Russians Need Large Families & Many Children to Save Russia's Future

"Without returning to the strong traditions of a large family with many children, we will not be able to preserve our fatherland . . ."

Our country is multinational; it is a large family. The land is our mother, and we — the people living in Russia — are brothers and sisters. But if we do not increase our average birthrates, then we will die out.  

If we could stop the current process — and to do this, there would need to be an average of five or six children in each family — then by the middle of the 21st century, about 170-175 million people would live in Russia. But if we do not change the current dynamics, then in the future the name "Russia" may disappear from the map of the world, and its people would risk losing their freedom and identity.

My great-grandfather, who lived by the Don river in the first third of the last century, was father to 13 children. This was despite the fact that their family was plundered four times by the Red Army, and he himself was shot. 

Nevertheless, five of his sons fought on the fronts of the Great Patriotic War (World War II). The eldest son — my grandfather — in 1943 became the father of his fifth child (and this wasn't his last). Then in the 30th year of my parents' life, despite the difficulties they faced living near the border, they conceived me — their fourth child.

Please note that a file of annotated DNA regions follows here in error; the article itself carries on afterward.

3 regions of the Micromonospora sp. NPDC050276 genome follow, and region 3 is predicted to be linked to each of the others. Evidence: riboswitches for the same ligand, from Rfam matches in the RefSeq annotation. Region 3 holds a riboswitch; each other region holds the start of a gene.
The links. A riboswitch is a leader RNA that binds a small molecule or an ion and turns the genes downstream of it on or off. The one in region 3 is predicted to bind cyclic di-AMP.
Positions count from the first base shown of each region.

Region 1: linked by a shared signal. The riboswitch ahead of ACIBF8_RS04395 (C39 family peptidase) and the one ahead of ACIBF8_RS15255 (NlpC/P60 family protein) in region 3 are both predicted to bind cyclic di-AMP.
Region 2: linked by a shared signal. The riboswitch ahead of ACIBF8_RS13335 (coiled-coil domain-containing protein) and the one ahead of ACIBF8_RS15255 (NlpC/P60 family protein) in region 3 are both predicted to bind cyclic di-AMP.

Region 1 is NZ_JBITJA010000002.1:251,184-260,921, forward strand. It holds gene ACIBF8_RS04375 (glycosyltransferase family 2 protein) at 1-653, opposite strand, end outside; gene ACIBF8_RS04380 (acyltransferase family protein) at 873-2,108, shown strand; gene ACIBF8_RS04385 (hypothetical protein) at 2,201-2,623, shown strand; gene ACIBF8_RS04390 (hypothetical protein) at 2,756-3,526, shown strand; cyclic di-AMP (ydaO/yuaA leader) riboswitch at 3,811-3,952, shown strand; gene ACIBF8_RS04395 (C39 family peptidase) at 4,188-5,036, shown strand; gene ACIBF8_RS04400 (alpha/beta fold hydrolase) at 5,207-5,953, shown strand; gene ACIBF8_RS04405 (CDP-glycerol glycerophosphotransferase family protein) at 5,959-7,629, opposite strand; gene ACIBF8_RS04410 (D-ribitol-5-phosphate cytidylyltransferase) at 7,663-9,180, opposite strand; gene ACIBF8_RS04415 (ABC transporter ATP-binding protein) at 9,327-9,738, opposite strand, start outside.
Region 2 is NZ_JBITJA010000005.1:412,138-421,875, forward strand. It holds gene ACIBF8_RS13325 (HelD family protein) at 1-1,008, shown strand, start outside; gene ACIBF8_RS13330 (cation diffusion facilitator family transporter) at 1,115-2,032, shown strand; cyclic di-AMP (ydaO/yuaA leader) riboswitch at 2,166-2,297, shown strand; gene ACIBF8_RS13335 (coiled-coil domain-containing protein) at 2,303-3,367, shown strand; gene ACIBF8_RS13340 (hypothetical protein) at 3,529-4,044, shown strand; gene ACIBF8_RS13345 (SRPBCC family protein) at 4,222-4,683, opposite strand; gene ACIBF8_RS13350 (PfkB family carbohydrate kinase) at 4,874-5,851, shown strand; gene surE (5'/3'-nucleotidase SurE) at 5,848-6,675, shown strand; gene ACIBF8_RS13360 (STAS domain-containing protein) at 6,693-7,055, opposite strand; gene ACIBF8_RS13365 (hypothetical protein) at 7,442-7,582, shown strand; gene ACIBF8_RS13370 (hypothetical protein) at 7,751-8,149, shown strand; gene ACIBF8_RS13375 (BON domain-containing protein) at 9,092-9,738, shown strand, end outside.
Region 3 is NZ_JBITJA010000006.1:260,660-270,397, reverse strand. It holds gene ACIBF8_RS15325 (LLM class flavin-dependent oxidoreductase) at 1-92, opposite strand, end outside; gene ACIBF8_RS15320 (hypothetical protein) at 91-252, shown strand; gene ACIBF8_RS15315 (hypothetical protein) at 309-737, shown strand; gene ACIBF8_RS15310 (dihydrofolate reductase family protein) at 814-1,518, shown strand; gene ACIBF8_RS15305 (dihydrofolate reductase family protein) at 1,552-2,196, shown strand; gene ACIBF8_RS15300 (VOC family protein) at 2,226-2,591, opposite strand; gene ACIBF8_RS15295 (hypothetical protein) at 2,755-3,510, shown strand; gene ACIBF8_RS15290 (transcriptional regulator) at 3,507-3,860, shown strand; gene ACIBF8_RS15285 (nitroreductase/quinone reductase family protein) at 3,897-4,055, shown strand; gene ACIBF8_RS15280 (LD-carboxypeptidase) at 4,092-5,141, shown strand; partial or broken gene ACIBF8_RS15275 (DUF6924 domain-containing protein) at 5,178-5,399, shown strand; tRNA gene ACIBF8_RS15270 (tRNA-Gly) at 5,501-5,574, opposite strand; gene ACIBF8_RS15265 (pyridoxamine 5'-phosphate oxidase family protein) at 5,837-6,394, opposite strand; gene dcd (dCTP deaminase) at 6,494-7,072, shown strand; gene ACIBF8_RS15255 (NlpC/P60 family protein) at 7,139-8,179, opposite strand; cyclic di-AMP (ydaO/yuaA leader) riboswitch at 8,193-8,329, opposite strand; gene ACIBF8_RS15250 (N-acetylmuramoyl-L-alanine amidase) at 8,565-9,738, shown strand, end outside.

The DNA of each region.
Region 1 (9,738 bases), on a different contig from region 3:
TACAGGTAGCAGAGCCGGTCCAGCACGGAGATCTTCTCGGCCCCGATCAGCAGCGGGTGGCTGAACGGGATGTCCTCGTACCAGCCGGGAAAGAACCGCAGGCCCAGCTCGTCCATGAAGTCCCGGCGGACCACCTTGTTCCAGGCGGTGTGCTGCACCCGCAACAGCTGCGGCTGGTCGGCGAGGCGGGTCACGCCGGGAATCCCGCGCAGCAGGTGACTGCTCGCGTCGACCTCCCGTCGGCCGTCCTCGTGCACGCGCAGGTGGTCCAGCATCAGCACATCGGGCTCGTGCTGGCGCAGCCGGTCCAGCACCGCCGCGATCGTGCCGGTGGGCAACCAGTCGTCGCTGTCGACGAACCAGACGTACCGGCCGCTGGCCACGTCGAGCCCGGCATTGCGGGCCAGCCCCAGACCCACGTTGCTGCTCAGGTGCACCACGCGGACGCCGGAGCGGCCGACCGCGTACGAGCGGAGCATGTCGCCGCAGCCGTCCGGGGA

My multicultural family is, on the one hand, my business card. On the other hand, according to its history, it can be seen that neither state guarantees, nor well-being, nor living standards are decisive in one of the most important choices for a Russian today — whether or not to have a family with many children. This choice determines our country's very opportunity to have a chance for the future.

A Russian hero, Yunus-bek Yevkurov — the President of the Republic of Ingushetia — speaks thus:

"Our family has five children, and it is not considered a big family." 

In Ingushetia villages, as a rule, families bring up eight to nine children.

Caucasian peoples in general have always fulfilled the commandment "Be fruitful and multiply" (Gen 1:28). There are still such villages in Russia. In recent years, there has been encouraging growth in places like Yakutia, Chukotka, and in the republics of Buryatia and Tyva, Altai. This happens because peoples in certain regions of Russia have strong family traditions, which fortunately have not undergone significant changes. They have preserved a reverent attitude to parents and to the elders of the clan. We Slavs are happy for those peoples in Russia which preserve such traditions, but unfortunately we can not rejoice for ourselves, for the time being.

Meanwhile, I represent a region that was "fertile" 100-150 years ago on our map. The Ryazan families raised an average of 11 children, while in Russia this figure was 8-9, and in Europe 6-7. A similar magnitude was characteristic of us and the fortress of marriage. Families with 18-25 children were not considered a miracle or an exception.